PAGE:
(Bloomberg) -- Jair Bolsonaro’s decision to fire a third chief executive officer at Petroleo Brasileiro SA shows just how crucial it is for the Brazilian president to avoid another increase in fuel prices that could all but kill his re-election chances in October.

Inflation running above 12% a year has become Bolsonaro’s main headache during the race led by leftist former President Luiz Inacio Lula da Silva. While prices of everything from food to health care are going up, fuel has become disproportionately more expensive since state-owned Petrobras boosted diesel costs by about 35% since March -- enraging Brazilians in general and, in particular, truck drivers who have since been threatening a nationwide strike.

“Voters know Petrobras is controlled by the government and that is having a strong impact on Bolsonaro,” said Carolina Botelho, a political scientist with Mackenzie University in Rio de Janeiro. “That’s why he’s making those changes at Petrobras, to make it look like life will get better for Brazilians.” 

Voter intention for the right-wing president, who had been closing in on Lula, has stabilized at 32% in the latest Ipespe poll carried out between May 16-18, still 14 percentage points behind the front-runner. The same survey showed more Brazilians blame soaring fuel costs on the incumbent than on Russia’s invasion of Ukraine. And 64% of them expect prices to keep rising in the next few months.

Read More: Lula Says Replacing Petrobras Head Won’t Lower Fuel Prices

Bolsonaro’s decision to replace the head of Petrobras, described by local newspaper O Estado de S. Paulo as the first step before changing the company’s board and its pricing policy, is just the latest of a series of unusual measures being implemented or considered by the president to ease inflation in the run-up to general elections. 

The economy ministry on Monday announced a unilateral 10% reduction in import tariffs for a series of food and construction material items, without consulting members of the Mercosur trade bloc that also includes Argentina, Paraguay, Uruguay. 

The government has already cut fuel taxes and is now seeking to pass legislation that would limit at 17% a value-added levy known as ICMS that’s imposed by states on a series of goods and services. The bill proposing such a limit, which faces the opposition of state governors, is expected to go to a vote on the floor of the lower house this week, before heading to the senate. Some states such as Rio de Janeiro currently slap a 34% ICMS duty on gasoline sales.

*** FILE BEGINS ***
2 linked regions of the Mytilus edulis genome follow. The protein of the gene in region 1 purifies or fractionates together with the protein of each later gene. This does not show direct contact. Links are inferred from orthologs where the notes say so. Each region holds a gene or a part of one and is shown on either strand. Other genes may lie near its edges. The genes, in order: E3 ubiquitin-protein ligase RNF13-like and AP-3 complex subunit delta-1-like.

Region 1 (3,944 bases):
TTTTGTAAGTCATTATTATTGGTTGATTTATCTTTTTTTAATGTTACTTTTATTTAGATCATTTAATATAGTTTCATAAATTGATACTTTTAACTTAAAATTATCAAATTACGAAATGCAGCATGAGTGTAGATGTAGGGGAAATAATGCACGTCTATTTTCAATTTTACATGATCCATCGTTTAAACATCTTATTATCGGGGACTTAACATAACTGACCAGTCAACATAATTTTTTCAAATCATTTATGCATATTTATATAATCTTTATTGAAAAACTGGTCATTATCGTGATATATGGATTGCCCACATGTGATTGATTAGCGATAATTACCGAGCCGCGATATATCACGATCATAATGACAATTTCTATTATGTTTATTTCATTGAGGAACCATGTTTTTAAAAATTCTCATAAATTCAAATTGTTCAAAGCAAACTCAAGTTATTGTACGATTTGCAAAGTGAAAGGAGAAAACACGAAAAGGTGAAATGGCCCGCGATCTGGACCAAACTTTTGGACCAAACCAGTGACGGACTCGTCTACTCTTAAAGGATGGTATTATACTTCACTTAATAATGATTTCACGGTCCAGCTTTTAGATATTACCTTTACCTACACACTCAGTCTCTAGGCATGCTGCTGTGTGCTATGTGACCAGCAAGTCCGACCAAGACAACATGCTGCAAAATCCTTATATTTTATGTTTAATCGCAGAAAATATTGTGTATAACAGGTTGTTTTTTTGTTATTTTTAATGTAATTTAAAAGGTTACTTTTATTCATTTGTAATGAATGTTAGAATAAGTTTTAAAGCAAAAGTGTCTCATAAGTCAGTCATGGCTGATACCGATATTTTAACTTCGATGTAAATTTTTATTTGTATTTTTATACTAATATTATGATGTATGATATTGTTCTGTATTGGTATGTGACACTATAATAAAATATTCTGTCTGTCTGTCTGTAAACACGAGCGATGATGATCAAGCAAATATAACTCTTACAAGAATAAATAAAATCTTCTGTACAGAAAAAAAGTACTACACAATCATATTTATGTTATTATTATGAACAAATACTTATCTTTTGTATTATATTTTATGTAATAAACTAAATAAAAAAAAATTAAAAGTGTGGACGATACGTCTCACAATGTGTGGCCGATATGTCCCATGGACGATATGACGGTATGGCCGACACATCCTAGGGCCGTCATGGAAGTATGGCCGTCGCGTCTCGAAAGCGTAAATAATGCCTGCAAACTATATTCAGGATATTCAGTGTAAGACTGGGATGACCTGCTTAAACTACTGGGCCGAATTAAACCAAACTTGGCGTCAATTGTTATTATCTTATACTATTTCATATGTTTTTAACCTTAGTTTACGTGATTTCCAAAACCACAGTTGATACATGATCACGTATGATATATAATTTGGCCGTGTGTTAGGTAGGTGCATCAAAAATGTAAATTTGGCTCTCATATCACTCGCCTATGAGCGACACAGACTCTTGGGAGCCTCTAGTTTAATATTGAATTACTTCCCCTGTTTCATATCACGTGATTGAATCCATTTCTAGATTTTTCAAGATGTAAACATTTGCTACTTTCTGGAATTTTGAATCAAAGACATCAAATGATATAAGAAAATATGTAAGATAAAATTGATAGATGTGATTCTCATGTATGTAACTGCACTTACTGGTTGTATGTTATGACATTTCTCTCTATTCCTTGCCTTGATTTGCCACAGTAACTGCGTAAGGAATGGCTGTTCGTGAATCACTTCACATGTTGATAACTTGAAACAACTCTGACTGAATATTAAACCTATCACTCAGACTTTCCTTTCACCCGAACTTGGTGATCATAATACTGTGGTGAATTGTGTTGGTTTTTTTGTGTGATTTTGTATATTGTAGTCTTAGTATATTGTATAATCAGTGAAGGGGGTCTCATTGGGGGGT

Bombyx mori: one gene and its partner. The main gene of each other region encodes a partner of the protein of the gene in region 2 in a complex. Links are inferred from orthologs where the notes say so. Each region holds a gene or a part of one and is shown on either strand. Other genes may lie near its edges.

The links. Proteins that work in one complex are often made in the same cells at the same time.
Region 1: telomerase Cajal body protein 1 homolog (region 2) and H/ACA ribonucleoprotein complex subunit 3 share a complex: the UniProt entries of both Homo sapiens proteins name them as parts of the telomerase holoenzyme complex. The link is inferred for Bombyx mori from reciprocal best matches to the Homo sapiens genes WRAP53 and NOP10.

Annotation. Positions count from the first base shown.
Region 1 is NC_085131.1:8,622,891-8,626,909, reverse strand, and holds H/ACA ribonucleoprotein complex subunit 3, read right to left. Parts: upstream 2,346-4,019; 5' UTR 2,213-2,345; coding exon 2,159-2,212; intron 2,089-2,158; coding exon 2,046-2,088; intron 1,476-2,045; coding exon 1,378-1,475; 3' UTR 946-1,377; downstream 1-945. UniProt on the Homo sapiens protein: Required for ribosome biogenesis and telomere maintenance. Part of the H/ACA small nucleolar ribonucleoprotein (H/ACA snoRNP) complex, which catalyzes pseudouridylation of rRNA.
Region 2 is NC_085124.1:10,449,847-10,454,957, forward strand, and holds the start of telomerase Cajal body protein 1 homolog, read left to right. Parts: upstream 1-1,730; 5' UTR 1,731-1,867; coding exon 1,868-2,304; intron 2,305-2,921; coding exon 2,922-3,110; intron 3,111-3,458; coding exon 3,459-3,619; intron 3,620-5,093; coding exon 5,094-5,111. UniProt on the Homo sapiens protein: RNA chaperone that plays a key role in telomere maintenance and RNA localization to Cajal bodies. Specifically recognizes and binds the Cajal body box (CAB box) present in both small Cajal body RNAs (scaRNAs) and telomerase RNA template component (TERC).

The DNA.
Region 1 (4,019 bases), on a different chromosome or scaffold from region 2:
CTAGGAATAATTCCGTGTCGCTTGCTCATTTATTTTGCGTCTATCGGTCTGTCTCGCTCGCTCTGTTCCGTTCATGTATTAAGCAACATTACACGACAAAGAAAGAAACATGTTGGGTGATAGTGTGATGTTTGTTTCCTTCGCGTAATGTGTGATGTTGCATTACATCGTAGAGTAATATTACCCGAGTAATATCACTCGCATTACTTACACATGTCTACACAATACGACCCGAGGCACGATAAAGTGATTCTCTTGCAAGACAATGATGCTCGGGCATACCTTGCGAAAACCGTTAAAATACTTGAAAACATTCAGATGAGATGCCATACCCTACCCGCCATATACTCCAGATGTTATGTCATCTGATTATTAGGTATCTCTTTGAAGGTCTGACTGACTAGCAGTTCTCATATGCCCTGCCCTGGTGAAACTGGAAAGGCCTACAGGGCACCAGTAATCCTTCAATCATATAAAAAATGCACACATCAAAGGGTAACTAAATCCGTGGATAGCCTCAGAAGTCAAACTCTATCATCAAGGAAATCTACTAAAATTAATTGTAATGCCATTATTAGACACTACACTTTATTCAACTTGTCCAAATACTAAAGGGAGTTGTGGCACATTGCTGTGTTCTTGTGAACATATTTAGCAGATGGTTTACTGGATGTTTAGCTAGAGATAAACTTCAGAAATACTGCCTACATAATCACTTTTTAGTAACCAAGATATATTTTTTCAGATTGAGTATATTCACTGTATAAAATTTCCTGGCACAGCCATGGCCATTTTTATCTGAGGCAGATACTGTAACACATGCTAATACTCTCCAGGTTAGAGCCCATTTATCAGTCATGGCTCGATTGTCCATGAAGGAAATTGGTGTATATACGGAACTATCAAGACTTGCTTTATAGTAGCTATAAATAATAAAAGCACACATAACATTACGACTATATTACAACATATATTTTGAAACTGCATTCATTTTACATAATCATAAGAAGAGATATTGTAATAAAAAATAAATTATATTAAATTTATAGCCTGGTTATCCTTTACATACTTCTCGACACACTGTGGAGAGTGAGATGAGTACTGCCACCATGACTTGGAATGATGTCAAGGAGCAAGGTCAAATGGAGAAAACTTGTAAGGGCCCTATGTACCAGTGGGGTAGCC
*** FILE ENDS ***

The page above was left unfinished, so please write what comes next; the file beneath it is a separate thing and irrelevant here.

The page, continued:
The bill’s approval would reduce this year’s inflation by about 1 percentage point, according to JPMorgan Chase & Co. That would be just a temporary relief for the central bank, which has already raised borrowing costs by 10.75 percentage points since last year, taking its key interest rate to 12.75%. Roberto Campos Neto, the bank’s president, has said Brazil has suffered the largest energy shock among key emerging market countries since the pandemic started. 

“Those measures may provide some mild short-term relief on key prices. For fuel, they may postpone a long overdue price hike,” said Adriana Dupita, a Brazil economist with Bloomberg Economics. “However, they don’t remedy the issue of hot and widespread inflation or the prospect of slow disinflation.”

Economy Minister Paulo Guedes has so far staved off pressure to bankroll fuel subsidies by supporting the changes at the helm of Petrobras and defending the idea that it should adjust its prices less frequently.

“Petrobras’s new CEO needs to say if prices will stop rising and if there’s a risk of fuel shortages,” said Wallace Landim, one of the leaders of a massive trucker strike that paralyzed Brazil in 2018. “This pricing policy by Petrobras is crushing the middle class and leaving the poorest even poorer.”

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